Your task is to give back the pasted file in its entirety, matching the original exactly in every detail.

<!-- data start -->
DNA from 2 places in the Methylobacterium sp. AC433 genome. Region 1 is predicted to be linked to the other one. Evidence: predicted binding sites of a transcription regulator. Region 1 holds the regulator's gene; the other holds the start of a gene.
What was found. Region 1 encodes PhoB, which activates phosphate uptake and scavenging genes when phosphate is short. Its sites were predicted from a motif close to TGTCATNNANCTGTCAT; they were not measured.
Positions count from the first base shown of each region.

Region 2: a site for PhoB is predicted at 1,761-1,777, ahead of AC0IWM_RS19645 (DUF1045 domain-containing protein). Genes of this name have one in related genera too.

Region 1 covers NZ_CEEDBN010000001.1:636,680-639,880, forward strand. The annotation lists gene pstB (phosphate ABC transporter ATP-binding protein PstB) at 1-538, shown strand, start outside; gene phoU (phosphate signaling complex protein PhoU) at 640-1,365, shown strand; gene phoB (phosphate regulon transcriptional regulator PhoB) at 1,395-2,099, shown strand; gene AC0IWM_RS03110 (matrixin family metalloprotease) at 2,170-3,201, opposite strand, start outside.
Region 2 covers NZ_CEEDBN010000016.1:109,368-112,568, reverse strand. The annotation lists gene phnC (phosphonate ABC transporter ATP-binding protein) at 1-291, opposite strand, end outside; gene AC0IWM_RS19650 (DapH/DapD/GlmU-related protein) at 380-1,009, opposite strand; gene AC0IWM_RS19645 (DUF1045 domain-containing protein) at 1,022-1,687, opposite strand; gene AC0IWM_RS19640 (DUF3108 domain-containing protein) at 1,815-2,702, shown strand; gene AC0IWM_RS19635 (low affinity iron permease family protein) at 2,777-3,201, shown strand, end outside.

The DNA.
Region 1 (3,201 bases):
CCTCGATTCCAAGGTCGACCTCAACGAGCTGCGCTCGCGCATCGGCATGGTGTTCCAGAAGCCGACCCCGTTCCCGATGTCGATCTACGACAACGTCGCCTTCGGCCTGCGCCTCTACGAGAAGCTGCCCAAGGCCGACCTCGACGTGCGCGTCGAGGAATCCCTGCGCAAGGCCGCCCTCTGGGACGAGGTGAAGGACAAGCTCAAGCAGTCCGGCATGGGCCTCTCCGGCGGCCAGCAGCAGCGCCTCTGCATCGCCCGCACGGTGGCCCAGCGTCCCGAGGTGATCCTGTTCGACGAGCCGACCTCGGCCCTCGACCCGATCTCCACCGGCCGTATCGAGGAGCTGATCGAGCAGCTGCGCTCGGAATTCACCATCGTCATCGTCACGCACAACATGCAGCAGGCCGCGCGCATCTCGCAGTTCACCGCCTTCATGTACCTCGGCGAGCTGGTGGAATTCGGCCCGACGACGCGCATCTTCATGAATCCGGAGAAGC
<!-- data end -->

DNA from 2 places in the Methylobacterium sp. AC433 genome. Region 1 is predicted to be linked to the other one. Evidence: predicted binding sites of a transcription regulator. Region 1 holds the regulator's gene; the other holds the start of a gene.
What was found. Region 1 encodes PhoB, which activates phosphate uptake and scavenging genes when phosphate is short. Its sites were predicted from a motif close to TGTCATNNANCTGTCAT; they were not measured.
Positions count from the first base shown of each region.

Region 2: a site for PhoB is predicted at 1,761-1,777, ahead of AC0IWM_RS19645 (DUF1045 domain-containing protein). Genes of this name have one in related genera too.

Region 1 covers NZ_CEEDBN010000001.1:636,680-639,880, forward strand. The annotation lists gene pstB (phosphate ABC transporter ATP-binding protein PstB) at 1-538, shown strand, start outside; gene phoU (phosphate signaling complex protein PhoU) at 640-1,365, shown strand; gene phoB (phosphate regulon transcriptional regulator PhoB) at 1,395-2,099, shown strand; gene AC0IWM_RS03110 (matrixin family metalloprotease) at 2,170-3,201, opposite strand, start outside.
Region 2 covers NZ_CEEDBN010000016.1:109,368-112,568, reverse strand. The annotation lists gene phnC (phosphonate ABC transporter ATP-binding protein) at 1-291, opposite strand, end outside; gene AC0IWM_RS19650 (DapH/DapD/GlmU-related protein) at 380-1,009, opposite strand; gene AC0IWM_RS19645 (DUF1045 domain-containing protein) at 1,022-1,687, opposite strand; gene AC0IWM_RS19640 (DUF3108 domain-containing protein) at 1,815-2,702, shown strand; gene AC0IWM_RS19635 (low affinity iron permease family protein) at 2,777-3,201, shown strand, end outside.

The DNA.
Region 1 (3,201 bases):
CCTCGATTCCAAGGTCGACCTCAACGAGCTGCGCTCGCGCATCGGCATGGTGTTCCAGAAGCCGACCCCGTTCCCGATGTCGATCTACGACAACGTCGCCTTCGGCCTGCGCCTCTACGAGAAGCTGCCCAAGGCCGACCTCGACGTGCGCGTCGAGGAATCCCTGCGCAAGGCCGCCCTCTGGGACGAGGTGAAGGACAAGCTCAAGCAGTCCGGCATGGGCCTCTCCGGCGGCCAGCAGCAGCGCCTCTGCATCGCCCGCACGGTGGCCCAGCGTCCCGAGGTGATCCTGTTCGACGAGCCGACCTCGGCCCTCGACCCGATCTCCACCGGCCGTATCGAGGAGCTGATCGAGCAGCTGCGCTCGGAATTCACCATCGTCATCGTCACGCACAACATGCAGCAGGCCGCGCGCATCTCGCAGTTCACCGCCTTCATGTACCTCGGCGAGCTGGTGGAATTCGGCCCGACGACGCGCATCTTCATGAATCCGGAGAAGC